My mental calendar year always refreshes in August. I plan my life around the highs and lows of an academic calendar. So it is at this time of year I make my professional resolutions, and from what I’ve read on the Twitter, #edchat and #edtech lists, I am in good company.
This year I am thinking specifically about impact: The impact my graduate students have on their k-12 students and the impact our eLearning group has on both our faculty and students. Most specifically, I am thinking about the impact of modeling great practices, especially in the use of digital media and eLearning environments that are truly viable and replicable in a school environment.
To get my thoughts flowing, I’ve been using the following process for the past three years to reinvigorate my teaching, scholarship, and the way I lead and manage.
First, I reflect on any issues that need to be solved or addressed. Usually upon reflection (including consultation with peers), I almost always find hidden opportunities and untapped potentials. I consider these opportunities and then determine what kind of change, or rethinking, that needs to occur personally, curricularly and/or organizationally to foster these new ideas. At this point I am feeling pretty refreshed and invigorated. Ideas are flowing, especially on trying to carve out solutions to old problems. From here I craft a couple of tangible resolutions or goals for the year to focus on.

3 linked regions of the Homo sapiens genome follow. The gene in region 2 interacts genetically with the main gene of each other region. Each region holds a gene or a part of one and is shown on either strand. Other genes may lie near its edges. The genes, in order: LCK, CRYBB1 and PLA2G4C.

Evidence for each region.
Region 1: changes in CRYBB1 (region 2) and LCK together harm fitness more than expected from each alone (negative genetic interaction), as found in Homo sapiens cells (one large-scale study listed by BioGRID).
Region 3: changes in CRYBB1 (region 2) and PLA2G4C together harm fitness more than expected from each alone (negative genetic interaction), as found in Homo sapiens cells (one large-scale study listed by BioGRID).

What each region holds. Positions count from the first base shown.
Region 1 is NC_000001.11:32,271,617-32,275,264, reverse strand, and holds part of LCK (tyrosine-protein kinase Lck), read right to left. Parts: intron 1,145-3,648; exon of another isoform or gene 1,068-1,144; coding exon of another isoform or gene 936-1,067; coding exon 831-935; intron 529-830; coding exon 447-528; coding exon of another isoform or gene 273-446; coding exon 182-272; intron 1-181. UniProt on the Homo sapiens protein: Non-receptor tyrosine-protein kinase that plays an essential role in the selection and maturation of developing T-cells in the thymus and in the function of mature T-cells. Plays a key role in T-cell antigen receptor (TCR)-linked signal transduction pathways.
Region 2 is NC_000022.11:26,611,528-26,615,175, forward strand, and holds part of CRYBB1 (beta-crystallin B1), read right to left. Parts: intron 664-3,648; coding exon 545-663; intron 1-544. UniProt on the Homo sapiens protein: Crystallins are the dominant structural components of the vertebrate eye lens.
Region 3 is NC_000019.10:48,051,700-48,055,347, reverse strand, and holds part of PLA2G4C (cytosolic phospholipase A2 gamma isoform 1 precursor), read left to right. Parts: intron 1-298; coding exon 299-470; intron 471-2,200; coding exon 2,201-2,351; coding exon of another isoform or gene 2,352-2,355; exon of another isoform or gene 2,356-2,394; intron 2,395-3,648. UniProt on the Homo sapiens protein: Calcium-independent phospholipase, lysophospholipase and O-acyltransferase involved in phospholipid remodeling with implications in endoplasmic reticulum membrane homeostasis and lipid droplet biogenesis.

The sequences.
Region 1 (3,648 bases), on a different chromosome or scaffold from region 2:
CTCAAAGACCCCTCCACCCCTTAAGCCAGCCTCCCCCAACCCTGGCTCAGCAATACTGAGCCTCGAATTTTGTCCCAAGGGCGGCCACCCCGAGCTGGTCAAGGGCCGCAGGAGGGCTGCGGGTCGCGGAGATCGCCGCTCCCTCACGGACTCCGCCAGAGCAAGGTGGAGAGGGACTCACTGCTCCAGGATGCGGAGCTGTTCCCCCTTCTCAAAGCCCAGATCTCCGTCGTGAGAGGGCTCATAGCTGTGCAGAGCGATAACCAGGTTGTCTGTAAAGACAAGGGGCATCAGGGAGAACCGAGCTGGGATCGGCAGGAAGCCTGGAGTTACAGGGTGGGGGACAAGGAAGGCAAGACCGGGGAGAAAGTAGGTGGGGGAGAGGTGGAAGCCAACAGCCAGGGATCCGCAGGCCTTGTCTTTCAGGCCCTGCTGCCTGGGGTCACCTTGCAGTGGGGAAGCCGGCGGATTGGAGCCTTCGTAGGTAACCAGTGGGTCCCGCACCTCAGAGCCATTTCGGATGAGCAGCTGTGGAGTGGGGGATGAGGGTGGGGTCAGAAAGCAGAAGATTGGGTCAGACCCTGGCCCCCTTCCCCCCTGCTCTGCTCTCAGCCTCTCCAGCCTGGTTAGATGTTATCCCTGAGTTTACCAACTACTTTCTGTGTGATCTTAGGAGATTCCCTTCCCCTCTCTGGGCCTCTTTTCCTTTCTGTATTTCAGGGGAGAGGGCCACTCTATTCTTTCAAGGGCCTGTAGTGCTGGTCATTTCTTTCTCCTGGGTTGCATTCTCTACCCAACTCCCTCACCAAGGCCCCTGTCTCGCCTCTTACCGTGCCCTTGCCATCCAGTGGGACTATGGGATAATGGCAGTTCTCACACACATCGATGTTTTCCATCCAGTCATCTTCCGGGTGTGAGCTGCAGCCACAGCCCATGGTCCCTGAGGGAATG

The trick is to keep things manageable and scalable. This is the hardest part. When crafting a goal or resolution that is bigger than just your own personal work, make sure you list the tangible aspects of what you hope to personally achieve. Remember this is about reinvigorating yourself for the upcoming year so picking something like “Get all my colleagues to use Moodle” is something that might be absolutely the right thing to do, but may not be something that you can achieve 100% on your own, without enlisting the support of other stakeholders. If you don’t have stakeholder support yet, perhaps a more tangible reframing of the goal might be “Help my colleagues understand the benefit of using a tool like Moodle” is a stronger, more focused start. (And this will help build stakeholders and support).
I find there is an important distinction between reinventing and reinvigorating. In the spirit of resolutions, to invigorate is to generate energy, excitement and focus. I don’t think we want to enter a new academic year saying we are reinventing with our students and colleagues. We do want to begin the year with reinvigorated spirits so we can create fertile ground for student and faculty potential to flourish. This year is my resolution is to make instructional impact one student, one course, one faculty, and one department at a time.
What hidden opportunities are waiting for you to discover? Comment and let us know!